Ce communiqué a été publié le 22 mars 2016. L'information dans ce communiqué pourrait ne plus être à jour et certains liens pourraient ne plus être fonctionnels.
Gatineau, March 22, 2016. – The Service de police de la Ville de Gatineau (SPVG) today announced that several patrol police officers will soon be equipped with Conducted Energy Weapons (CEWs). The decision to deploy the CEWs was made based on extensive consultations and analyses by a working group set up in 2014 that involved experts in health care and paramedic services, as well as in the use of force.
"Our police officers are increasingly confronted by people suffering from mental health problems and excited delirium. The CEWs will fill an important gap between firearms and the intermediate weapons that are already available, such as extendable batons and pepper spray. This is a tool that will help enhance the safety of our police officers, the public and the people with whom we have to intervene, namely when a bladed weapon is involved," explained Gatineau Police Chief Mario Harel. He also specified that non-violent response remains the primary objective of police officers who priorize communication and negotiation in their interventions.
Highlights of the use of Conducted Energy Weapons
- The use of CEWs is authorized by Quebec's ministère de la Sécurité publique, in accordance with the Police Act and the Criminal Code.
- Since 2005, only those police officers who are members of the SPVG's GI intervention group are equipped and authorized to use CEWs.
- The use of CEWs is controlled, and only police officers who are trained to do so may use this weapon.
- Police officers equipped with a CEW take a three-day course at the École nationale de police du Québec (ENPQ).
- This training follows the recommendations made in the report by the Sous-comité consultatif permanent en emploi de la force (SCCPEF) on CEWs presented in 2007.
- Police officers who use CEWs must be recertified annually to maintain their competencies.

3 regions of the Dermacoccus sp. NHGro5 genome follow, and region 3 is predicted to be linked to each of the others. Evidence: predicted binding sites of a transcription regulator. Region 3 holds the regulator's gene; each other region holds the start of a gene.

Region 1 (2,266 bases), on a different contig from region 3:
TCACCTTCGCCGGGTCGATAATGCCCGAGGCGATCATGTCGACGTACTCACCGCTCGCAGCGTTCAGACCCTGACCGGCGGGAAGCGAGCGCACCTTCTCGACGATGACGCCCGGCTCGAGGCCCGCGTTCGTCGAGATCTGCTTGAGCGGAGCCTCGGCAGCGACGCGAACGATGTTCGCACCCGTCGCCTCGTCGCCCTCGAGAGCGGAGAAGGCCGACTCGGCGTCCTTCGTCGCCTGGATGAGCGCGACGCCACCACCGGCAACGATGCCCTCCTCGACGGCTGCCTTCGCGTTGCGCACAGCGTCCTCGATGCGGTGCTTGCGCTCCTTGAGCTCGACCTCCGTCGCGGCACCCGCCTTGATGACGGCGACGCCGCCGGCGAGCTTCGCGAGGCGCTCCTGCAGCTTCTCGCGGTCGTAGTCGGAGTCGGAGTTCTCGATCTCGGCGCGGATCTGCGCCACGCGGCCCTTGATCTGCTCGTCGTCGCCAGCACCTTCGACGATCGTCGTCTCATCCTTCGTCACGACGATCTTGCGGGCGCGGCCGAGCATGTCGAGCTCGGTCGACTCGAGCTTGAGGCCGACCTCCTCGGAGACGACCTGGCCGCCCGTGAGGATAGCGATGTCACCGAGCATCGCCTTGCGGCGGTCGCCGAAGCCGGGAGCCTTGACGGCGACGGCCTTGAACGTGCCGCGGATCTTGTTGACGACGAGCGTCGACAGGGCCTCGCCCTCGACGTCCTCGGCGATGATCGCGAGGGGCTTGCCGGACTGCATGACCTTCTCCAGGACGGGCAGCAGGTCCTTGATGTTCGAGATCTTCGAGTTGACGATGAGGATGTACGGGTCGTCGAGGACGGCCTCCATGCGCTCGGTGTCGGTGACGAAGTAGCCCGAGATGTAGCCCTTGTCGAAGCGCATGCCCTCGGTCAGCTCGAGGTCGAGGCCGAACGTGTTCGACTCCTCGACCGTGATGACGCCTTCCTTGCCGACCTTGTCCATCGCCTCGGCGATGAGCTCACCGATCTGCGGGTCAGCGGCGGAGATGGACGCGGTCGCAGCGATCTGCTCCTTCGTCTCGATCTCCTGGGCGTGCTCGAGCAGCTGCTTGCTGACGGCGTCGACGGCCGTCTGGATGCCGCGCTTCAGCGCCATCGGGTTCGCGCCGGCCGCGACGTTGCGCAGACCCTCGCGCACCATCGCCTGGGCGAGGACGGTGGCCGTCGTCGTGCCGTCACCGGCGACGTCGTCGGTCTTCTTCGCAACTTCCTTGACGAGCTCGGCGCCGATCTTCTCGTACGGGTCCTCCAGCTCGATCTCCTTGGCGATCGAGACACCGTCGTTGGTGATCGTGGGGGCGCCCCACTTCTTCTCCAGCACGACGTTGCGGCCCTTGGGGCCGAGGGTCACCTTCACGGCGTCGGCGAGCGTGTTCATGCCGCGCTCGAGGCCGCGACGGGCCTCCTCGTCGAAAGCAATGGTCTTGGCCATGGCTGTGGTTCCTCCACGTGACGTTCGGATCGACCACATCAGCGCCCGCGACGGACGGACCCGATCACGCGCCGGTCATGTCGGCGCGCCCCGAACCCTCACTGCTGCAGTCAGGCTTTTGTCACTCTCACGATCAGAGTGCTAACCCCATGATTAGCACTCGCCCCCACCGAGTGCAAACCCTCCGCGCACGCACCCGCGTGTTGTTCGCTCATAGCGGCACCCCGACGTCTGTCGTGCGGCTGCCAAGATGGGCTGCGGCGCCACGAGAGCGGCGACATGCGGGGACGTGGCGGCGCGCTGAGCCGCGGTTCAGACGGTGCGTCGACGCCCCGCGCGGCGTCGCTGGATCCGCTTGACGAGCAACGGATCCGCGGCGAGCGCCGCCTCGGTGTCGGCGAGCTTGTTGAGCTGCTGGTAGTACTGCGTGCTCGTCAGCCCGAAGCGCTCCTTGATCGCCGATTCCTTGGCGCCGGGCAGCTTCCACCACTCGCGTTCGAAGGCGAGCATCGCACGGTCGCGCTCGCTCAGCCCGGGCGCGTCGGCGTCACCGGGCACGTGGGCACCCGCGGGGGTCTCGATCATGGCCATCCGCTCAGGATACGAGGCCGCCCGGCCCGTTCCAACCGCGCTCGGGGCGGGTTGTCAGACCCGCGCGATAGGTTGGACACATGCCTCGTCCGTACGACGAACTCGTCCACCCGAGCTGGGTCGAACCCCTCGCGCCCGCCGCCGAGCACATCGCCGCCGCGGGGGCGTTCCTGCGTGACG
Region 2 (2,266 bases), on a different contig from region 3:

- CEWs use electrical power to inflict pain to neutralize a person.
- The electrical discharge results in loss of muscle control, causing a temporary paralysis lasting a matter of seconds, called neuro-muscular neutralization.
- This biomechanical dysfunction can create an effective diversion, even in people who are not or are only slightly sensitive to pain, while maintaining a safe distance.
- Conducted Energy Weapons can be used in three ways:
1. In "demonstration" mode, which has a dissuasive effect and prompts those who have been warned to cooperate with the verbal orders given by the police officers.
2. In "contact" mode, which is used when the weapon physically touches the person who has been warned.
3. In "projection" mode, in the case of a person who is violent or in crisis, from a distance of up to ten metres.
- Every time a CEW is used in one of these three modes, an administrative follow-up will be done, in accordance with the directive.
- The directive provides that a person who receives an electric discharge will automatically be taken to a hospital. The paramedics will be provided with a briefing sheet indicating the following information: a description of the weapon, its voltage, and the technique for removing the probes.
- Yellow Conducted Energy Weapons are clearly identifiable. They do not replace handguns.
- In addition to the SPVG's GI team, four officers from each of the five teams will now be equipped with a CEW and assigned to the city's different sectors.
- Officers were selected based on their interest and experience, and their superiors' recommendations.
- The SPVG currently has fourteen CEWs that need to be replaced. A process is in place for acquiring new equipment.
- A $53,400 budget has been earmarked to purchase the equipment, and to train 20 officers and three monitors.
- CEWs are already used by the Montréal, Québec City, Laval, Longueuil and Ottawa police forces.